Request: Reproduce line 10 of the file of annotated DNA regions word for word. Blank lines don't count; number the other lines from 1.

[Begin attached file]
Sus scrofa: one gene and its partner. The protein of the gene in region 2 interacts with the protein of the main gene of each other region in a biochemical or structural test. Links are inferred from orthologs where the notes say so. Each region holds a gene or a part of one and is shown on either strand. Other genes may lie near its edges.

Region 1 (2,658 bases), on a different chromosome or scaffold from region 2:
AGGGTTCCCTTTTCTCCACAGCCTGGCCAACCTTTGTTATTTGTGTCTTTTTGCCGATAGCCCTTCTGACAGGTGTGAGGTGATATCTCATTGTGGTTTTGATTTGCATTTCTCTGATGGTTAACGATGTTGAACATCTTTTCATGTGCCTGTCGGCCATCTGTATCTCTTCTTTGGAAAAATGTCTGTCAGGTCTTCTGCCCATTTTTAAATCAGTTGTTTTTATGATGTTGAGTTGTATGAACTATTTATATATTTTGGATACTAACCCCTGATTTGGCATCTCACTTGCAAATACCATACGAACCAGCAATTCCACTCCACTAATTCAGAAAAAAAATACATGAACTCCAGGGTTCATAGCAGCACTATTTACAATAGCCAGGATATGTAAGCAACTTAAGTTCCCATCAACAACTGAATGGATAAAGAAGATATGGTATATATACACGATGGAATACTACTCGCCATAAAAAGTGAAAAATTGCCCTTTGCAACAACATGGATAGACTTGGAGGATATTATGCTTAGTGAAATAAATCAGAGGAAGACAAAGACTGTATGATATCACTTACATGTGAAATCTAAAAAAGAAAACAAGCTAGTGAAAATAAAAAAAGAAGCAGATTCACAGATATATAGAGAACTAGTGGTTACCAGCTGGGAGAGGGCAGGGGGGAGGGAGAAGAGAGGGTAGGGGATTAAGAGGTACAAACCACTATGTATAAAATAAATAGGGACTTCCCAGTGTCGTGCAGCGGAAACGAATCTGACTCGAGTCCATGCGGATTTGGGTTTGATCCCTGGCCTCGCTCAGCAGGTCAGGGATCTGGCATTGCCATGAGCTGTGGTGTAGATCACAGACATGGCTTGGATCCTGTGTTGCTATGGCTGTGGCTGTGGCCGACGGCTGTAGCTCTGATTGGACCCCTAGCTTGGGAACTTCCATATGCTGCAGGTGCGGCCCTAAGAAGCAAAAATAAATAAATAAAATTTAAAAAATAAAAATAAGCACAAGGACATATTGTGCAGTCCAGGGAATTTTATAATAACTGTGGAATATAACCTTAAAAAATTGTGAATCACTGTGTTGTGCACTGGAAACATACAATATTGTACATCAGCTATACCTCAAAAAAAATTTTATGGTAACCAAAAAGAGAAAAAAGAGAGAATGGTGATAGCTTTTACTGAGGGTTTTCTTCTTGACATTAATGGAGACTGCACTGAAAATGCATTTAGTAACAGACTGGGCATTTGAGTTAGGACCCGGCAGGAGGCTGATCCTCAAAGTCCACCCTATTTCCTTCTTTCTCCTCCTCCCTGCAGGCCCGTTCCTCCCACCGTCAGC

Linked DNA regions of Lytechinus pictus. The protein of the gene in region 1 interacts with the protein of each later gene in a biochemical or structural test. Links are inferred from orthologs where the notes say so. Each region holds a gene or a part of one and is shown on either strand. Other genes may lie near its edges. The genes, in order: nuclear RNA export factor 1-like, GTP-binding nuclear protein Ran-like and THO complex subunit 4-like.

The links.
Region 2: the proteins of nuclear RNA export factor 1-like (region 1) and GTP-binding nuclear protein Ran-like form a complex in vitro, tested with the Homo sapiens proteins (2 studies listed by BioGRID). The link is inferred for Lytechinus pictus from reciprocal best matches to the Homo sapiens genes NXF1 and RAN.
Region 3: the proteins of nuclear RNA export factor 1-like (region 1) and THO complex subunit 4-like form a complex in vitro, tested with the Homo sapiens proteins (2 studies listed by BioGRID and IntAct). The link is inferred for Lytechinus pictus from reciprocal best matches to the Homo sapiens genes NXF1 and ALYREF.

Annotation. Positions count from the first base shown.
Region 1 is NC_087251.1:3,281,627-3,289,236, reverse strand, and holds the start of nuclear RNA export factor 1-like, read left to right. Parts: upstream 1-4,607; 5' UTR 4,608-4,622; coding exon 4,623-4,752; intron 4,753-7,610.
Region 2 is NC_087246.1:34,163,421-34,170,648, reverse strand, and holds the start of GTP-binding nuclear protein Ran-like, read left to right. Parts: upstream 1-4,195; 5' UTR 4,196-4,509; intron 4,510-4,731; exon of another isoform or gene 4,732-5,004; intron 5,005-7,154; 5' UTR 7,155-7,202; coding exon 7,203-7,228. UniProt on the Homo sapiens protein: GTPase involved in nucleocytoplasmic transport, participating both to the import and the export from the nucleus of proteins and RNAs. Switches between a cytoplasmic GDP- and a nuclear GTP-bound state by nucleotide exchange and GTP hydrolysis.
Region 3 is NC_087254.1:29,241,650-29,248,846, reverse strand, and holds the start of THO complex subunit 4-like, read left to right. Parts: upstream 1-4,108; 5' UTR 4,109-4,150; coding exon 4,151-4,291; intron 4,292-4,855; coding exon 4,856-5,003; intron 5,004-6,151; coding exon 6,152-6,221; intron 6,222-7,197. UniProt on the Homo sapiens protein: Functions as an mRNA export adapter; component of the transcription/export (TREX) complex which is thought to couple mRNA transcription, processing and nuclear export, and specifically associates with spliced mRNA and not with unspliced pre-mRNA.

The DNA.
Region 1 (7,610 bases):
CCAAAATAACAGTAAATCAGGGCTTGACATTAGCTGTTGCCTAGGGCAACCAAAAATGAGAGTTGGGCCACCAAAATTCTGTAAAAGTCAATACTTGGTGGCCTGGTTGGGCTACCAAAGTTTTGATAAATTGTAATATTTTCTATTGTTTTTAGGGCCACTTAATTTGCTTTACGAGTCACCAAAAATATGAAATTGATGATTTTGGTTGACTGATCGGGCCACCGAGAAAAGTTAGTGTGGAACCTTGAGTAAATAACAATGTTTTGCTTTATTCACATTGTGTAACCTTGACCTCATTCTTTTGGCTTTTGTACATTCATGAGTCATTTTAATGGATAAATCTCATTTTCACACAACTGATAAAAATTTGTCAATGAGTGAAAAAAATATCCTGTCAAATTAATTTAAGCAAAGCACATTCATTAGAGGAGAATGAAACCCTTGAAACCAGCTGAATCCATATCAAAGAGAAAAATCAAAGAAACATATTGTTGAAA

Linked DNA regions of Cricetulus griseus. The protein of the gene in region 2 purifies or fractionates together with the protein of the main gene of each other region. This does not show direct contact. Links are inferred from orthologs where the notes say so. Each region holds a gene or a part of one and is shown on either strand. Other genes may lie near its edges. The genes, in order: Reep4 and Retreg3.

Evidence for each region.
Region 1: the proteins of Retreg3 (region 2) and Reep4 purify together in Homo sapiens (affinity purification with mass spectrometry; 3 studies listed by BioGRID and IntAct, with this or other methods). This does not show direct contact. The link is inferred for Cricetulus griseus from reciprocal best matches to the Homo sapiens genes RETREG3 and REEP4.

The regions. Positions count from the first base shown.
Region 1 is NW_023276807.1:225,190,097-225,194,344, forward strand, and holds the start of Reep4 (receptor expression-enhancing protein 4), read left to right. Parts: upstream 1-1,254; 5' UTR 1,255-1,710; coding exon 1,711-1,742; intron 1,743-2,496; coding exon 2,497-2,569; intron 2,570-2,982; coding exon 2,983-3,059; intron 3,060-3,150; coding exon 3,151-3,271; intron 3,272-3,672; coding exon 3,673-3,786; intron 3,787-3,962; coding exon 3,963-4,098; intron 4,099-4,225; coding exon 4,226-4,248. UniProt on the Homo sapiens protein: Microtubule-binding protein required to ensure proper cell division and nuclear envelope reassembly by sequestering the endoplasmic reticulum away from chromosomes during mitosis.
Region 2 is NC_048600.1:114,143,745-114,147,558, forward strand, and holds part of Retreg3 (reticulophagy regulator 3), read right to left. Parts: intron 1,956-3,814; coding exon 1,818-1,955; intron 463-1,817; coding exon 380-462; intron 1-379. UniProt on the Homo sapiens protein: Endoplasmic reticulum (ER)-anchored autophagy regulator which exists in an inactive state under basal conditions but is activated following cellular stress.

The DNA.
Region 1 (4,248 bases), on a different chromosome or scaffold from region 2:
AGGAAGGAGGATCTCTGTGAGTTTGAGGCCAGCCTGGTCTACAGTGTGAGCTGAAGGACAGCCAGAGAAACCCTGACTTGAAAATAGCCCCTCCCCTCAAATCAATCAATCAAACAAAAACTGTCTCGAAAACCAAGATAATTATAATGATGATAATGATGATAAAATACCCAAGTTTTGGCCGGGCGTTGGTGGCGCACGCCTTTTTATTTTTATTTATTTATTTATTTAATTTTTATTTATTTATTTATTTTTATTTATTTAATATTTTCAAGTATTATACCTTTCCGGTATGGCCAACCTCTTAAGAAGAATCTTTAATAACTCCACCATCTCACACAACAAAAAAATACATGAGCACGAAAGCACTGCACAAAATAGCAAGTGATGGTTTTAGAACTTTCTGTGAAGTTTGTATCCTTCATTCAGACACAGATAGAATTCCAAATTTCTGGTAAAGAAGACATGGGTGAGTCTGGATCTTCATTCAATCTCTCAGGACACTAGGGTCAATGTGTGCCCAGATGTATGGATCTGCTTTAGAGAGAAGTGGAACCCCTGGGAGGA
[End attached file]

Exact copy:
Region 2 is NC_087246.1:34,163,421-34,170,648, reverse strand, and holds the start of GTP-binding nuclear protein Ran-like, read left to right. Parts: upstream 1-4,195; 5' UTR 4,196-4,509; intron 4,510-4,731; exon of another isoform or gene 4,732-5,004; intron 5,005-7,154; 5' UTR 7,155-7,202; coding exon 7,203-7,228. UniProt on the Homo sapiens protein: GTPase involved in nucleocytoplasmic transport, participating both to the import and the export from the nucleus of proteins and RNAs. Switches between a cytoplasmic GDP- and a nuclear GTP-bound state by nucleotide exchange and GTP hydrolysis.